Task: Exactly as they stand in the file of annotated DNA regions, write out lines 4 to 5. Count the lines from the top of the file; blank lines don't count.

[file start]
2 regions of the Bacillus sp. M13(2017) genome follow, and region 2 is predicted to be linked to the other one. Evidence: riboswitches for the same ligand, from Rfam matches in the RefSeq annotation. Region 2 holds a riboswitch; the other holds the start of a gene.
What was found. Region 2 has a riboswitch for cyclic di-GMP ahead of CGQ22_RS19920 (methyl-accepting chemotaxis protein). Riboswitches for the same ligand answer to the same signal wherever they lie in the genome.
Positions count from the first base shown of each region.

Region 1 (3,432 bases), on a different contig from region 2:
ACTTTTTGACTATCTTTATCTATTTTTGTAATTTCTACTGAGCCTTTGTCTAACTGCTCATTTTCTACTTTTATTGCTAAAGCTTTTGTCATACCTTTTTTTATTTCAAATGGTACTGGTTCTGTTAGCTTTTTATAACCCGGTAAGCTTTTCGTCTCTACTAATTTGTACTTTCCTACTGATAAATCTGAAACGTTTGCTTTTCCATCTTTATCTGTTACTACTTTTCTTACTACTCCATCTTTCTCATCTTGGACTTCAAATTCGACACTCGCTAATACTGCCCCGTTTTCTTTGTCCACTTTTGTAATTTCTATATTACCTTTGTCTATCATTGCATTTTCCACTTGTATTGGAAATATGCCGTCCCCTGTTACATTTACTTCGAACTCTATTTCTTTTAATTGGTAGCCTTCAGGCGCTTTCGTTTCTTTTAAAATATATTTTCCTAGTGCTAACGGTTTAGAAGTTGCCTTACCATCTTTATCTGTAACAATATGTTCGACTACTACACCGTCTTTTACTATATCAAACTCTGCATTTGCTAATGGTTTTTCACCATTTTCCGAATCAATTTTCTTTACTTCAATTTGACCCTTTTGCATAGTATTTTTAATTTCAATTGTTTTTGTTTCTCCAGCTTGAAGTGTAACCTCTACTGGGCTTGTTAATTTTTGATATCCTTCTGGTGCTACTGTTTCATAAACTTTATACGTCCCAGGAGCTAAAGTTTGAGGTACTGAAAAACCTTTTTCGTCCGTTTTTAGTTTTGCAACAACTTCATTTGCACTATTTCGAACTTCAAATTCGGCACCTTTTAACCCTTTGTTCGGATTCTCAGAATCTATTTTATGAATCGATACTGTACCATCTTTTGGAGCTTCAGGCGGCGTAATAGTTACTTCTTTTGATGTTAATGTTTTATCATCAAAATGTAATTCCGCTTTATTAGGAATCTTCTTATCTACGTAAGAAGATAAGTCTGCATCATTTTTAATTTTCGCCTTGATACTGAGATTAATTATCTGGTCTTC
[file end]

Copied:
Region 1 (3,432 bases), on a different contig from region 2:
ACTTTTTGACTATCTTTATCTATTTTTGTAATTTCTACTGAGCCTTTGTCTAACTGCTCATTTTCTACTTTTATTGCTAAAGCTTTTGTCATACCTTTTTTTATTTCAAATGGTACTGGTTCTGTTAGCTTTTTATAACCCGGTAAGCTTTTCGTCTCTACTAATTTGTACTTTCCTACTGATAAATCTGAAACGTTTGCTTTTCCATCTTTATCTGTTACTACTTTTCTTACTACTCCATCTTTCTCATCTTGGACTTCAAATTCGACACTCGCTAATACTGCCCCGTTTTCTTTGTCCACTTTTGTAATTTCTATATTACCTTTGTCTATCATTGCATTTTCCACTTGTATTGGAAATATGCCGTCCCCTGTTACATTTACTTCGAACTCTATTTCTTTTAATTGGTAGCCTTCAGGCGCTTTCGTTTCTTTTAAAATATATTTTCCTAGTGCTAACGGTTTAGAAGTTGCCTTACCATCTTTATCTGTAACAATATGTTCGACTACTACACCGTCTTTTACTATATCAAACTCTGCATTTGCTAATGGTTTTTCACCATTTTCCGAATCAATTTTCTTTACTTCAATTTGACCCTTTTGCATAGTATTTTTAATTTCAATTGTTTTTGTTTCTCCAGCTTGAAGTGTAACCTCTACTGGGCTTGTTAATTTTTGATATCCTTCTGGTGCTACTGTTTCATAAACTTTATACGTCCCAGGAGCTAAAGTTTGAGGTACTGAAAAACCTTTTTCGTCCGTTTTTAGTTTTGCAACAACTTCATTTGCACTATTTCGAACTTCAAATTCGGCACCTTTTAACCCTTTGTTCGGATTCTCAGAATCTATTTTATGAATCGATACTGTACCATCTTTTGGAGCTTCAGGCGGCGTAATAGTTACTTCTTTTGATGTTAATGTTTTATCATCAAAATGTAATTCCGCTTTATTAGGAATCTTCTTATCTACGTAAGAAGATAAGTCTGCATCATTTTTAATTTTCGCCTTGATACTGAGATTAATTATCTGGTCTTC